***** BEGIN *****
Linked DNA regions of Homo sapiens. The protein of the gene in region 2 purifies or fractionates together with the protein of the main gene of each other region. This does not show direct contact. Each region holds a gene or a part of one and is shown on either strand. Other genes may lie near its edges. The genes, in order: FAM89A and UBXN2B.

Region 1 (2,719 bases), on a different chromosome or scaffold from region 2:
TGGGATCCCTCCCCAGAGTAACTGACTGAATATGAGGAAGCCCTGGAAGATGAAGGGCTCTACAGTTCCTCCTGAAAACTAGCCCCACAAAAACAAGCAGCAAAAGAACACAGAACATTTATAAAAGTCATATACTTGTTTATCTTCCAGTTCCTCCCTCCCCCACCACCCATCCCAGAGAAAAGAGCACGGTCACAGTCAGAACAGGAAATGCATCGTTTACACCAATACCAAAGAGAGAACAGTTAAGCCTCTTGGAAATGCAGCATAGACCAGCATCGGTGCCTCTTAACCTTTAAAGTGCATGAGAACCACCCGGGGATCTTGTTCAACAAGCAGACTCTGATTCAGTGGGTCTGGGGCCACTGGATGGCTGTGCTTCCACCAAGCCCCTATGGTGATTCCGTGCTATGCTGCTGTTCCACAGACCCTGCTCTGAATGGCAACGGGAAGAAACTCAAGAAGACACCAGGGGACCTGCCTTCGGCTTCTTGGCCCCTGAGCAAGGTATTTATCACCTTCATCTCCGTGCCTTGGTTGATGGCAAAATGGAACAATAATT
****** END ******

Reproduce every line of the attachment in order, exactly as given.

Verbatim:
Linked DNA regions of Homo sapiens. The protein of the gene in region 2 purifies or fractionates together with the protein of the main gene of each other region. This does not show direct contact. Each region holds a gene or a part of one and is shown on either strand. Other genes may lie near its edges. The genes, in order: FAM89A and UBXN2B.

Region 1 (2,719 bases), on a different chromosome or scaffold from region 2:
TGGGATCCCTCCCCAGAGTAACTGACTGAATATGAGGAAGCCCTGGAAGATGAAGGGCTCTACAGTTCCTCCTGAAAACTAGCCCCACAAAAACAAGCAGCAAAAGAACACAGAACATTTATAAAAGTCATATACTTGTTTATCTTCCAGTTCCTCCCTCCCCCACCACCCATCCCAGAGAAAAGAGCACGGTCACAGTCAGAACAGGAAATGCATCGTTTACACCAATACCAAAGAGAGAACAGTTAAGCCTCTTGGAAATGCAGCATAGACCAGCATCGGTGCCTCTTAACCTTTAAAGTGCATGAGAACCACCCGGGGATCTTGTTCAACAAGCAGACTCTGATTCAGTGGGTCTGGGGCCACTGGATGGCTGTGCTTCCACCAAGCCCCTATGGTGATTCCGTGCTATGCTGCTGTTCCACAGACCCTGCTCTGAATGGCAACGGGAAGAAACTCAAGAAGACACCAGGGGACCTGCCTTCGGCTTCTTGGCCCCTGAGCAAGGTATTTATCACCTTCATCTCCGTGCCTTGGTTGATGGCAAAATGGAACAATAATT